Asset-based Pilgrimage
  • Wednesday, October 16, 2013

When 19 Episcopalians arrived this summer in a region of Ghana where nine-out-of-ten live on less than a dollar a day, they were not carrying tools or supplies to help fix material problems. They instead wanted to see how Ghanaians are helping themselves.

The Rev. Gay Clark Jennings, president of the by House of Deputies, led the pilgrimage in July to a region where partners in the Anglican Communion strengthen local initiatives to get more from their land and their people.

“I saw what many consider to be a new way to do mission: in partnership with people in communities, rather than the old way,” Jennings said. “The old way is doing what we think is best for that community, rather than consulting with them and finding out what they already have and trying to build on that.”

The journey brought six members of the House of Deputies and 13 others to the Diocese of Tamale in the Province of West Africa. There the Rt. Rev. Jacob Ayeebo explained how his people struggle to sustain crop yields amid drought conditions and otherwise earn a living.

To surmount challenges, Ghanaians are now building on in-kind resources — such as seeds, fertilizer and training — that they receive through the Anglican Diocesan Development and Relief Organization (ADDRO). They also build upon microfinance loans that enable farmers, artisans, street vendors and others to expand their enterprises.

What the pilgrims witnessed, Jennings said, was the work of a 2012 General Convention resolution supporting “asset-based community development.” The idea is to let strategies for poverty alleviation emerge indigenously, then team up with local partners to help those strategies succeed.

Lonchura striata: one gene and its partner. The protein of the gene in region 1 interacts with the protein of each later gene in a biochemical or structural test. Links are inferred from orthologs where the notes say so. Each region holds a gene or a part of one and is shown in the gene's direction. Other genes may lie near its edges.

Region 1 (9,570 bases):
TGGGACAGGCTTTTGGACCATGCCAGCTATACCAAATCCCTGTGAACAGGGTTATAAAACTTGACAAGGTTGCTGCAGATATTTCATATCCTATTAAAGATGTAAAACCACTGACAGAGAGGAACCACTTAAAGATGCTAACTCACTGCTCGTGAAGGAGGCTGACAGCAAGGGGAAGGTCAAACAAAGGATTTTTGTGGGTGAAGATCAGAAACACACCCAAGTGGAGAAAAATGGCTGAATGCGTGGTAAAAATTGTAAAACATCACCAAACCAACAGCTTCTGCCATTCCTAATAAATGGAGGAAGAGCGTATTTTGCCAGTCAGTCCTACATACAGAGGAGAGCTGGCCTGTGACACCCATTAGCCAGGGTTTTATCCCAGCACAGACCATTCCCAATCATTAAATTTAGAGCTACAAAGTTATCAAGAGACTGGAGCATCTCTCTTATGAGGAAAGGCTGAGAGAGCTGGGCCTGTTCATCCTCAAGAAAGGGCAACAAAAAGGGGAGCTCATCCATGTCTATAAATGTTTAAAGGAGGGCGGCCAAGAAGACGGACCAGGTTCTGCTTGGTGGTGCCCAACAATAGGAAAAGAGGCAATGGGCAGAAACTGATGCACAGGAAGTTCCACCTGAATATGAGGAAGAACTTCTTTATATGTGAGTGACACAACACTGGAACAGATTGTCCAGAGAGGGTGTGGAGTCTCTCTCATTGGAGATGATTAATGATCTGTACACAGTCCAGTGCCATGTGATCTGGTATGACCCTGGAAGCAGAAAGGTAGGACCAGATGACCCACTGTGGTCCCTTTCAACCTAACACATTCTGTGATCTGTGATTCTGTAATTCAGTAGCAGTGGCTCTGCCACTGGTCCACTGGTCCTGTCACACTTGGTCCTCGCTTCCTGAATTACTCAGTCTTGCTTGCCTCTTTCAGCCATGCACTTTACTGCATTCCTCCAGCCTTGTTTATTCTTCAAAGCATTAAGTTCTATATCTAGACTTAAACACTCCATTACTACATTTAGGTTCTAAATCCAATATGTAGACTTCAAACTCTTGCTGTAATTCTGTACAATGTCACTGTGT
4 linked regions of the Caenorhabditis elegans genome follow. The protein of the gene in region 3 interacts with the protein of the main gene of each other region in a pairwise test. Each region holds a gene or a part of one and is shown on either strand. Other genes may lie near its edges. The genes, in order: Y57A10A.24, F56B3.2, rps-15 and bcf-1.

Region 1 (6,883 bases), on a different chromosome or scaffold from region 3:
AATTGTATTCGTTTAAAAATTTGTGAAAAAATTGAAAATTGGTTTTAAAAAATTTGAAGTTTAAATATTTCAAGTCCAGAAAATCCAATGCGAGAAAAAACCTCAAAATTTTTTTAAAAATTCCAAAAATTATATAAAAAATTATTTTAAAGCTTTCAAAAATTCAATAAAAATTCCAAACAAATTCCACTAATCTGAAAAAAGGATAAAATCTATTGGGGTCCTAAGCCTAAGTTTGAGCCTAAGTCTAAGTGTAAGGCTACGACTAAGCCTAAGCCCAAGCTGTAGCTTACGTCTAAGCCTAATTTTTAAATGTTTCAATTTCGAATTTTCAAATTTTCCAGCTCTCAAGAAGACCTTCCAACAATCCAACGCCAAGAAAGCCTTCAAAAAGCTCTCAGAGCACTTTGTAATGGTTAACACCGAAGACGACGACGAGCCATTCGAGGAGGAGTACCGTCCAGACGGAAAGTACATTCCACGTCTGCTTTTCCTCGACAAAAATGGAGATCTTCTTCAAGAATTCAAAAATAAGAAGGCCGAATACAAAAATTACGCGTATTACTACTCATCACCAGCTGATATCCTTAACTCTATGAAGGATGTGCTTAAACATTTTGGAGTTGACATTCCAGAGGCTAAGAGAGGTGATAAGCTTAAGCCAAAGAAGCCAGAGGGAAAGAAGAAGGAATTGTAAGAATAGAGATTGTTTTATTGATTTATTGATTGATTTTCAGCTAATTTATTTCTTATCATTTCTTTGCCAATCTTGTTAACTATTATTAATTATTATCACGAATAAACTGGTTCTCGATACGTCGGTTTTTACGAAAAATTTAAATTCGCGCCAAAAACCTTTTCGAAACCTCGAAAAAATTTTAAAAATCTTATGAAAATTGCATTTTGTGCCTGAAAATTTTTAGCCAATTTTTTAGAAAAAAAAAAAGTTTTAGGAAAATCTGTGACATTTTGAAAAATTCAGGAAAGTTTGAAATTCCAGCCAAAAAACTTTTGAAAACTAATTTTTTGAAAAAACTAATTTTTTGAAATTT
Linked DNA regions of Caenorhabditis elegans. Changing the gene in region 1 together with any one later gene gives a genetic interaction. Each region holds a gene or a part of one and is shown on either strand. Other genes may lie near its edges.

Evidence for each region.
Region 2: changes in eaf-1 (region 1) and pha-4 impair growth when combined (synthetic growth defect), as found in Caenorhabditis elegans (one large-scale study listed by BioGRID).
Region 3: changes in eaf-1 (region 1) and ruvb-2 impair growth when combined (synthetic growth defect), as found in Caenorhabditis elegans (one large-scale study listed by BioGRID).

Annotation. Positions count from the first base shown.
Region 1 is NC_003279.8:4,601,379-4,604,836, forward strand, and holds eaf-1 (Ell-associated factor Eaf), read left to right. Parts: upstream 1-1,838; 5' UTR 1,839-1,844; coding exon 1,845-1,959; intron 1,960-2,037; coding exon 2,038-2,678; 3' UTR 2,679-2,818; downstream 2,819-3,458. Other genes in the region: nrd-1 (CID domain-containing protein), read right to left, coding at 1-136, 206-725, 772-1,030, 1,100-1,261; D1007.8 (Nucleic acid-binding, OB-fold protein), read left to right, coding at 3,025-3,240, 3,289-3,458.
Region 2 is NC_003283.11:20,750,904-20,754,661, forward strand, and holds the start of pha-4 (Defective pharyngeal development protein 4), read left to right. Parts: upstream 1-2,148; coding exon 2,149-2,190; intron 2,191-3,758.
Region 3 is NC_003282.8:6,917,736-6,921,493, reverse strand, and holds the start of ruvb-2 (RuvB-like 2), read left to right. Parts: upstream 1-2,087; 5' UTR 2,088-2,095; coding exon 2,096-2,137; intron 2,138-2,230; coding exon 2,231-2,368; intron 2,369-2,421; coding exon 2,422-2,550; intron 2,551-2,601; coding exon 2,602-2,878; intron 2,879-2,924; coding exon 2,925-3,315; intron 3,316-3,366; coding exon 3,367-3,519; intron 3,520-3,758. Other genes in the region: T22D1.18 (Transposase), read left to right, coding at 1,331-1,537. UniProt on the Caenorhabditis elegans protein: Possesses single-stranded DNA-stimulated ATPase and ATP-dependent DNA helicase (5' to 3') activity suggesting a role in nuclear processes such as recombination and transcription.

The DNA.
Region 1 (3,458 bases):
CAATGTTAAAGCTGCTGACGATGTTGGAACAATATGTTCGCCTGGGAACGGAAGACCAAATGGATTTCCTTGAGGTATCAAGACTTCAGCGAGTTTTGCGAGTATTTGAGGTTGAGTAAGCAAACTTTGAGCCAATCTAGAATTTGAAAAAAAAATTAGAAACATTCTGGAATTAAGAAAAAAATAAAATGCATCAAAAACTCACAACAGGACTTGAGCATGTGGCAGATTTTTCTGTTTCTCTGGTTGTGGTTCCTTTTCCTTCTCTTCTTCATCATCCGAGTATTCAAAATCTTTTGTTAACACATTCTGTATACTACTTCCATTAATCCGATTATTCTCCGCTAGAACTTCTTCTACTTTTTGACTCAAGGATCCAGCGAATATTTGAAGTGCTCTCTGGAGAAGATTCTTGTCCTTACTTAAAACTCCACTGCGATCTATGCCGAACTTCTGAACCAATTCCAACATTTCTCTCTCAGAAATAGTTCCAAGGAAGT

In Ghana, Episcopal Relief & Development partners with ADDRO to help farmers and others meet the challenges at hand. In addition to visiting fields, pilgrims also visited a sewing school, where Ghanaians use equipment funded by ERD and ADDRO and then teach others how to use it, too.

“Everything that we’re trying to do is to take the strengths of the individuals there, who want to work and need some resources in terms of improved farming techniques or processing machines, and have them do it,” Jennings said. “It’s not a couple of volunteers running the machines. [Ghanaians] end up doing it themselves.”

Partnerships like the ones in Ghana, Jennings said, help undergird the universal mission of the church. When deputies convene at General Convention in 2015, several will have firsthand experiences to share.

“In caring about evangelizing in the church,” Jennings said, “we can’t do that without addressing poverty, disease, and injustice.”

G. Jeffrey MacDonald
TLC Correspondent

Image: One of the Ghanaian entrepreneurs supported by the Anglican Diocesan Development and Relief Organization and Episcopal Relief and Development. Gay Clark Jennings/Facebook


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